Thursday 13 November 2014

In a Lonely Place (1950)

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It is an interesting day today. I am writing this review on “In a Lonely Place” with half an eye on live streaming from the landing on a comet. Two things that have absolutely nothing to do with each other but the name. Philae and Rosetta are truly in a lonely place as well. If the landing succeeds I will likely mention it further down in my review. Meanwhile I will try to focus on the movie.

“In a Lonely Place” is a bit like an anecdote in Hollywood history. Squeezed in between some of Bogart’s great performances like “The Treasure of the Sierra Madre” and “The African Queen” “In a Lonely Place” is a much smaller movie and maybe overlooked for that reason. It is subdued and smaller in scale and that may in fact be its strength, because everything feels tight and claustrophobic to the extent that we as a viewer feel trapped as much as the characters. It may be a lonely place but it is also a very uncomfortable place and Nicholas Ray, the director manage to create a confined space from which there is no escape.

This is a portrait of a man with some serious mental problems. Humphrey Bogart’s Dixon Steele suffers from what I would guess would be bipolar disorder or manic-depressive illness. He moves from manic obsession with his work to depressive stupor, from being the nicest guy around to a violent maniac and when he is having his fits, whether one way or the other he lives in his own pseudo reality where the world is at his feet / conspire against him. I have seen people being manic and even when it is in positive direction it is pretty scary. In this case it is scarier still because in many ways Dixon Steele is the same Bogart character he is in so many other of his movies. Same ticks, same look, same lines except here he spins entirely out of control. The amazing thing is how well Bogart does it. You would almost believe it is really him, which for the sake of Lauren Bacall, I hope it is not.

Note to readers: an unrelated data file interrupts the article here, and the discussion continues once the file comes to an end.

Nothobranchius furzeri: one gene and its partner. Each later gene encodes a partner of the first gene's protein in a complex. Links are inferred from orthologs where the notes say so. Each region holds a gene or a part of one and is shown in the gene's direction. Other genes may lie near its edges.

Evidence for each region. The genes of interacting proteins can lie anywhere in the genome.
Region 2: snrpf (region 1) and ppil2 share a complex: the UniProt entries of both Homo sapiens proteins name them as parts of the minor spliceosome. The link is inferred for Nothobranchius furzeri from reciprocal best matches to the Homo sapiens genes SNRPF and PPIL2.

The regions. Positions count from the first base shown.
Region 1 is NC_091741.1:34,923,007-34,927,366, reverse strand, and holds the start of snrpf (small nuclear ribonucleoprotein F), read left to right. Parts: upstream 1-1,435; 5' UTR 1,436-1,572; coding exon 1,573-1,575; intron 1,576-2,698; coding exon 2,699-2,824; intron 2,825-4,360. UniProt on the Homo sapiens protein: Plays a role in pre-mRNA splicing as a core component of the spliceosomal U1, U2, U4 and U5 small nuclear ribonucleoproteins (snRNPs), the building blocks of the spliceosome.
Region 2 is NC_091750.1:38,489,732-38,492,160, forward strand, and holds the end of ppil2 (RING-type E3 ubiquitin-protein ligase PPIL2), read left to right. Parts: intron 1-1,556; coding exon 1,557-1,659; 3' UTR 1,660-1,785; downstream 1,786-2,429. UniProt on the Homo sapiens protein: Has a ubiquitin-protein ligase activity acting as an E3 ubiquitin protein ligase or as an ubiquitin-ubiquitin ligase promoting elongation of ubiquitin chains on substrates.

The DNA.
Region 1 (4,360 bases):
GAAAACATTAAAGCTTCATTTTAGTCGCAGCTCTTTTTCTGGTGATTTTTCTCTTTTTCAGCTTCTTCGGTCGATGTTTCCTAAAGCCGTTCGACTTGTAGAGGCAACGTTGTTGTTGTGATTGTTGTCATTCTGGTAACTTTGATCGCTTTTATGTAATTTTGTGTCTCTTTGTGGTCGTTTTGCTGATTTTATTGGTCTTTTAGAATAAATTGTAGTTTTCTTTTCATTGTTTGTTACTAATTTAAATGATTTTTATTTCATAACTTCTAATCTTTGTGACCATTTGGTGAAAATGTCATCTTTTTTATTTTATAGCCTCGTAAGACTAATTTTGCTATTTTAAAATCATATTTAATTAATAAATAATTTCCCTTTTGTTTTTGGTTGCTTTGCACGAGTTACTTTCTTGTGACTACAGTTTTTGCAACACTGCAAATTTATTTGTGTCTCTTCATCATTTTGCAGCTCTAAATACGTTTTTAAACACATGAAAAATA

Gloria Grahame is the woman, Laurel Gray, who tries to live with him. He is easy enough to love when he is normal and his strangeness is at first is what makes him interesting, but soon enough she has to cope with his lunacy and that is not so fun at all. How can you love a man who can turn deeply paranoid and violent, who at the slightest trigger may have it in him to kill someone? The answer is of course that despite all the understanding in the world it is just not possible. In fact it quickly turns into a nightmare of fear and worry.

Dixon Steele is in a lonely place because he disappears into that paranoid world of his where nobody can follow him, but also because his actions makes people flee from him. His only friends are his agent, who needs him as a client and a drunken actor, who has nobody else. But Laurel Gray also finds herself in a lonely place fighting a one-woman battle against Dixon Steele’s illness. The sad thing is that her company may be the only thing that can help him, yet he makes it impossible and so there is only one way it can go.

The story is wrapped up in a noir framework with a murder and a nagging suspicion. The police suspects Steele to have killed a woman and we just do not know if he really did it, nor do any of the characters involved. It is a neat whodunit story and there are many beautiful noir elements, but they are only wrapping to the real sorry about the horror of mental illness. The seemingly aimless drive in the night that opens the movie is very symbolic for the lonely existence of Dixon Steele, in his mental illness.